Charlie Finch and Doc Clement will discuss their years they flew with the 220th Catkillers. They will be joined by Bob Schrader, known as “Caribou” Bob. Bob will share his stories about his time flying the Caribou.
The Cessna L-19 “Bird Dog” and the De Havilland Canada DHC-4 Caribou owned by the Cavanaugh Flight Museum in Addison, Texas will be the back drop for this. The L-19 received the name Bird Dog as a result of a contest held with Cessna employees to name the aircraft. The name was chosen because the role of the army's new aircraft was to find the enemy and orbit overhead until artillery (or attack aircraft) could be brought to bear on the enemy. While flying low and close to the battlefield, the pilot would observe the exploding shells and adjust the fire via his radios, in the manner of a bird dog (gun dog) used by game hunters. During the Vietnam War the Bird Dog was used primarily for reconnaissance, target acquisition, artillery adjustment, radio relay, convoy escort and the forward air control of tactical aircraft, to include bombers operating in a tactical role. During the course of the Vietnam War, 469 O-1 Bird Dogs were lost to all causes. The USAF lost 178, the USMC lost seven, and 284 were lost from the U.S. Army, South Vietnamese Forces, and clandestine operators. Three Bird Dogs were lost to enemy hand-held surface-to-air missiles (SAMs).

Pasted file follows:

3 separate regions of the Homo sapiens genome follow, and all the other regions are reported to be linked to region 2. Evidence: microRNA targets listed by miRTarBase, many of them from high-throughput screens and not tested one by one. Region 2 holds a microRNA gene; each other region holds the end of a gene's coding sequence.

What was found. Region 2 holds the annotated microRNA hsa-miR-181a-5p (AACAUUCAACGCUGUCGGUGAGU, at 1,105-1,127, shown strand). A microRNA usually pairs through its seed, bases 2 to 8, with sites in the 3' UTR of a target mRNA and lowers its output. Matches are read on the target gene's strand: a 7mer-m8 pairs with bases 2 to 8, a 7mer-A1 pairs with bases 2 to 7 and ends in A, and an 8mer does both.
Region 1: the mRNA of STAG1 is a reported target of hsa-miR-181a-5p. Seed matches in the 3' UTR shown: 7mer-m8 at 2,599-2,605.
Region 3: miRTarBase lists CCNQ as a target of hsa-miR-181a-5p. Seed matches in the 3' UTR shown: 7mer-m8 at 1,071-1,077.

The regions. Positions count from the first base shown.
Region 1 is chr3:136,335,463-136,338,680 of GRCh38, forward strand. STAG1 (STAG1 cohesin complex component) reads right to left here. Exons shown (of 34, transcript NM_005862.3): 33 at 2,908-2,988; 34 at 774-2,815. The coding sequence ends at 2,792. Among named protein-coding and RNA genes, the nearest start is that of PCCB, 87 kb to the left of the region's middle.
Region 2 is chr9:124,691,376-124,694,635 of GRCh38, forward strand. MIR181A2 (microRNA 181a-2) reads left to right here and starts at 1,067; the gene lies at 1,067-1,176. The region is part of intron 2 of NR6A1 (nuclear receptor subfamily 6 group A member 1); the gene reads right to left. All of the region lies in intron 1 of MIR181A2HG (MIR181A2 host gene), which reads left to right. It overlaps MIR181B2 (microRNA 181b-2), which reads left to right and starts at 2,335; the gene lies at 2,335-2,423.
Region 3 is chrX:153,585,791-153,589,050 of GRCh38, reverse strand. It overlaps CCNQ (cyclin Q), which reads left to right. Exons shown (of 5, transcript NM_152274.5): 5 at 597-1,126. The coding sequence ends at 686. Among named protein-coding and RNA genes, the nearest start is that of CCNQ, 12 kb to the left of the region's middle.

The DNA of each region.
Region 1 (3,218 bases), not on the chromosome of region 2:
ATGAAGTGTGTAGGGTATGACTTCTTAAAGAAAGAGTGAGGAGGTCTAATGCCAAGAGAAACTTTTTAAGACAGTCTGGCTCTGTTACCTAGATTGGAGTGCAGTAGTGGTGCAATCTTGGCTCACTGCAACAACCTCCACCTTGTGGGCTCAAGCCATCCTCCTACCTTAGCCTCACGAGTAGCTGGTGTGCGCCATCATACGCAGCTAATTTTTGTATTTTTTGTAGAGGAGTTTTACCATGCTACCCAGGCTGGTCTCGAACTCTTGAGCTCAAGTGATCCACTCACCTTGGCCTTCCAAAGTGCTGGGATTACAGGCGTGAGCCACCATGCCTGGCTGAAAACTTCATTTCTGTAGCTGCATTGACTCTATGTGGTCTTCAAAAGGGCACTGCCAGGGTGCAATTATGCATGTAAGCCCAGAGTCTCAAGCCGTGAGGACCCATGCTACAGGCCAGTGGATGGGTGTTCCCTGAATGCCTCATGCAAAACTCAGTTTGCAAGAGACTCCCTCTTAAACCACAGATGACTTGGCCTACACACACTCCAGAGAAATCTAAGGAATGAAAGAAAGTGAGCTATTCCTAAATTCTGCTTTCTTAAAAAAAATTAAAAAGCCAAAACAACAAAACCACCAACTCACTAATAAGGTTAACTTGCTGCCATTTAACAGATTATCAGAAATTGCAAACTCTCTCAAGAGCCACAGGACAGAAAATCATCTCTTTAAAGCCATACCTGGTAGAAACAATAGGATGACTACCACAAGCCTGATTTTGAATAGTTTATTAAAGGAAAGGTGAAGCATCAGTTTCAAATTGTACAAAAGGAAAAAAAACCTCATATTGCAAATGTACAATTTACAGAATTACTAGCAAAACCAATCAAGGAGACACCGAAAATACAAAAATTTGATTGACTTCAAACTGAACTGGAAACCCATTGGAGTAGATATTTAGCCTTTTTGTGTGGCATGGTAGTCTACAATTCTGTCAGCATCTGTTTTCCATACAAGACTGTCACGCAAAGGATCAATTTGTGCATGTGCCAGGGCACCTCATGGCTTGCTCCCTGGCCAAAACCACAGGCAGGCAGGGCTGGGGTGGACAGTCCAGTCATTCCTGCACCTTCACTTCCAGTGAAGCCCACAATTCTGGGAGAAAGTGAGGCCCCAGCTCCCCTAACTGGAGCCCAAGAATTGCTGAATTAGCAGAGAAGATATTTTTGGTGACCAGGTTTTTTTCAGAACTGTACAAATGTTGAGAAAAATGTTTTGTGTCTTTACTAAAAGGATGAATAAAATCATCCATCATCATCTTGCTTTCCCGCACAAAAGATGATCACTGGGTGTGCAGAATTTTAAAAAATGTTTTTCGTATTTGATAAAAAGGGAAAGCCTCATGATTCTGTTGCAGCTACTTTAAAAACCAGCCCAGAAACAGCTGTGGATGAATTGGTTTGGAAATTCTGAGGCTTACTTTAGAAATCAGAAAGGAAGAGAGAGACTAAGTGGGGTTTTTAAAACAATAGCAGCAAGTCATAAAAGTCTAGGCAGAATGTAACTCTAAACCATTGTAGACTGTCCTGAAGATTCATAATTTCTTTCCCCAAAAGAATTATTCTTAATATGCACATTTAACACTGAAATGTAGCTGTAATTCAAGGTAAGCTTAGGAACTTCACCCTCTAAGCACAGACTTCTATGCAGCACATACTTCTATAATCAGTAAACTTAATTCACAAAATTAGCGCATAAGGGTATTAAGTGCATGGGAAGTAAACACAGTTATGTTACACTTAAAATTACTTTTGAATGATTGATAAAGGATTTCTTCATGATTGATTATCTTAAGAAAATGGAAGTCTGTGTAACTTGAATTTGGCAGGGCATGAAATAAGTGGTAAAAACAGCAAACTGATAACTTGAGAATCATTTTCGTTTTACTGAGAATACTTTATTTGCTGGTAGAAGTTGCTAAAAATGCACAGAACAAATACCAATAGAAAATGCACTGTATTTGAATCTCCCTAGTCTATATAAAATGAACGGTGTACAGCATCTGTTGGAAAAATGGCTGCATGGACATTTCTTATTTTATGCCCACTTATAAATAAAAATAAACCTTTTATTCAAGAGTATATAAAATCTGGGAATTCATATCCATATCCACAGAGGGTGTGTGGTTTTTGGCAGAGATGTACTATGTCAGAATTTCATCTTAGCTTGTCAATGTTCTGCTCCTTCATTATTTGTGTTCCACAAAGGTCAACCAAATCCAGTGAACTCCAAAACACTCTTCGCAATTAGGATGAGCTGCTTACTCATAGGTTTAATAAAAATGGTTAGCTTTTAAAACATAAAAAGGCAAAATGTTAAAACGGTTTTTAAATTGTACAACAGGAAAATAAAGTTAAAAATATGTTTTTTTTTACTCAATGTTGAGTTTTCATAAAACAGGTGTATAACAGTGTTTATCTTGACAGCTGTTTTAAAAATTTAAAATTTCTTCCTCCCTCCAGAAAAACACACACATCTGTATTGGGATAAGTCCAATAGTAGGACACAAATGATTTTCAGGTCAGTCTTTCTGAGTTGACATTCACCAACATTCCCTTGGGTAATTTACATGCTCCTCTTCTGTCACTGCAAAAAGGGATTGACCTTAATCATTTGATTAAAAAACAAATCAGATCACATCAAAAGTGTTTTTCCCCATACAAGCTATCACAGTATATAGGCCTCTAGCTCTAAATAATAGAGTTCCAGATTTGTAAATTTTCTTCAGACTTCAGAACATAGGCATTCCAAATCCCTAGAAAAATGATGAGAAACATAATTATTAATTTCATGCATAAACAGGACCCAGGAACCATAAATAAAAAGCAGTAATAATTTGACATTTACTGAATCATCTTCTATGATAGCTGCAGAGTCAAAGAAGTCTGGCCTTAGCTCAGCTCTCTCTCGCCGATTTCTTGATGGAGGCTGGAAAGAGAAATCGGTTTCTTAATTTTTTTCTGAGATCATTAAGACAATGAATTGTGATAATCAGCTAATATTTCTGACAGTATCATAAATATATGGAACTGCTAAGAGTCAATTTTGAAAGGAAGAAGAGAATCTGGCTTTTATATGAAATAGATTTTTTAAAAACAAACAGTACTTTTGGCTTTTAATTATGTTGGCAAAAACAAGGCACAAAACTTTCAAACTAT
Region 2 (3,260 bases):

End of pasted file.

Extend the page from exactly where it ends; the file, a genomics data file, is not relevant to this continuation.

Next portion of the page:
The Caribou was used during the Vietnam War, where larger cargo aircraft such as the C-123 and the C-130 could not land on the shorter landing strips, it could carry 26 fully equipped paratroopers or 20 litter patients or two Jeeps. As a cargo aircraft it could haul more than three tons of equipment. The rear loading ramp could also be used for parachute dropping.